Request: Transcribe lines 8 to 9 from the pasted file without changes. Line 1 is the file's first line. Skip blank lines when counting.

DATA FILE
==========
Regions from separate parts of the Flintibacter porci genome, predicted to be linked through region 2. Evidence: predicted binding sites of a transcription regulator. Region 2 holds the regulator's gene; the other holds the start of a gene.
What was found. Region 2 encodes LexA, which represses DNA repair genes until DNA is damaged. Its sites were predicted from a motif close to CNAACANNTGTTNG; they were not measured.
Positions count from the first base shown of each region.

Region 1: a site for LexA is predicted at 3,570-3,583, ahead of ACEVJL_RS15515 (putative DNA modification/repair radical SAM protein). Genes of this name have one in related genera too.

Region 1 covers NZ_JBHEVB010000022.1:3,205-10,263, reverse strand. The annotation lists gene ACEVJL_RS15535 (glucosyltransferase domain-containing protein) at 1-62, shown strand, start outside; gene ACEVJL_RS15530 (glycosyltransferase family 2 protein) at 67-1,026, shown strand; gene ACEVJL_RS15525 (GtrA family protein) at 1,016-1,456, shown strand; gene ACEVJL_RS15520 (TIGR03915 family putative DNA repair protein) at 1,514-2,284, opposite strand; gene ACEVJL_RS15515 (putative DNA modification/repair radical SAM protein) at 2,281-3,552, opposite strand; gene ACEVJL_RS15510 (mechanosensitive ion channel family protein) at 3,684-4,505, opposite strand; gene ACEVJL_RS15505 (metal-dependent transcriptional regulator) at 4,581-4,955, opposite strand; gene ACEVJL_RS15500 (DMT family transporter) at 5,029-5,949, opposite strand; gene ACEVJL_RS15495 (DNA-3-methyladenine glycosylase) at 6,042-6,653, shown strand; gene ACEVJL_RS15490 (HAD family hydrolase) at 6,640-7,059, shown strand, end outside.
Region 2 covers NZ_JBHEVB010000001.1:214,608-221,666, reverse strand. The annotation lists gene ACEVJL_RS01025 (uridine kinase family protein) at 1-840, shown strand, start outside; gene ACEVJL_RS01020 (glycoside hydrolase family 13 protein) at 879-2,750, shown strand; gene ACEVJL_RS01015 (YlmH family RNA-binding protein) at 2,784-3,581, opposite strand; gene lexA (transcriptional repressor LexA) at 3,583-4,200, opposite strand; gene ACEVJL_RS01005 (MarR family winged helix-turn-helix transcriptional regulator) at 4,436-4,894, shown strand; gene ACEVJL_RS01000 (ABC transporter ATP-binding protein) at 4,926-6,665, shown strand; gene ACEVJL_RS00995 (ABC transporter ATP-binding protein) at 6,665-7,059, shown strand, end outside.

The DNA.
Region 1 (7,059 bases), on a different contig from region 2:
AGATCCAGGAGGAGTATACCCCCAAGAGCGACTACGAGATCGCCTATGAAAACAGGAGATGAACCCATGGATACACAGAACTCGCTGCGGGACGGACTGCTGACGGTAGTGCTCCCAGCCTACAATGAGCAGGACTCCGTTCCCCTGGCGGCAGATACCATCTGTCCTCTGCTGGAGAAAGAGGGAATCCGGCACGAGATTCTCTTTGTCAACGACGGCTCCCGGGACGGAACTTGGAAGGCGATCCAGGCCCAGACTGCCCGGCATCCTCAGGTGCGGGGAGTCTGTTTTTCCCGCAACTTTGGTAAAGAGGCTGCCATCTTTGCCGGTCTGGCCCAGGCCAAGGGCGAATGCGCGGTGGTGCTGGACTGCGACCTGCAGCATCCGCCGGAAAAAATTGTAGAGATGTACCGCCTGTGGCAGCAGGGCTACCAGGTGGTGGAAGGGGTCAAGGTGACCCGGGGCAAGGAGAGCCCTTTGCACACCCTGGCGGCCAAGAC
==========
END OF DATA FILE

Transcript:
Region 1 (7,059 bases), on a different contig from region 2:
AGATCCAGGAGGAGTATACCCCCAAGAGCGACTACGAGATCGCCTATGAAAACAGGAGATGAACCCATGGATACACAGAACTCGCTGCGGGACGGACTGCTGACGGTAGTGCTCCCAGCCTACAATGAGCAGGACTCCGTTCCCCTGGCGGCAGATACCATCTGTCCTCTGCTGGAGAAAGAGGGAATCCGGCACGAGATTCTCTTTGTCAACGACGGCTCCCGGGACGGAACTTGGAAGGCGATCCAGGCCCAGACTGCCCGGCATCCTCAGGTGCGGGGAGTCTGTTTTTCCCGCAACTTTGGTAAAGAGGCTGCCATCTTTGCCGGTCTGGCCCAGGCCAAGGGCGAATGCGCGGTGGTGCTGGACTGCGACCTGCAGCATCCGCCGGAAAAAATTGTAGAGATGTACCGCCTGTGGCAGCAGGGCTACCAGGTGGTGGAAGGGGTCAAGGTGACCCGGGGCAAGGAGAGCCCTTTGCACACCCTGGCGGCCAAGAC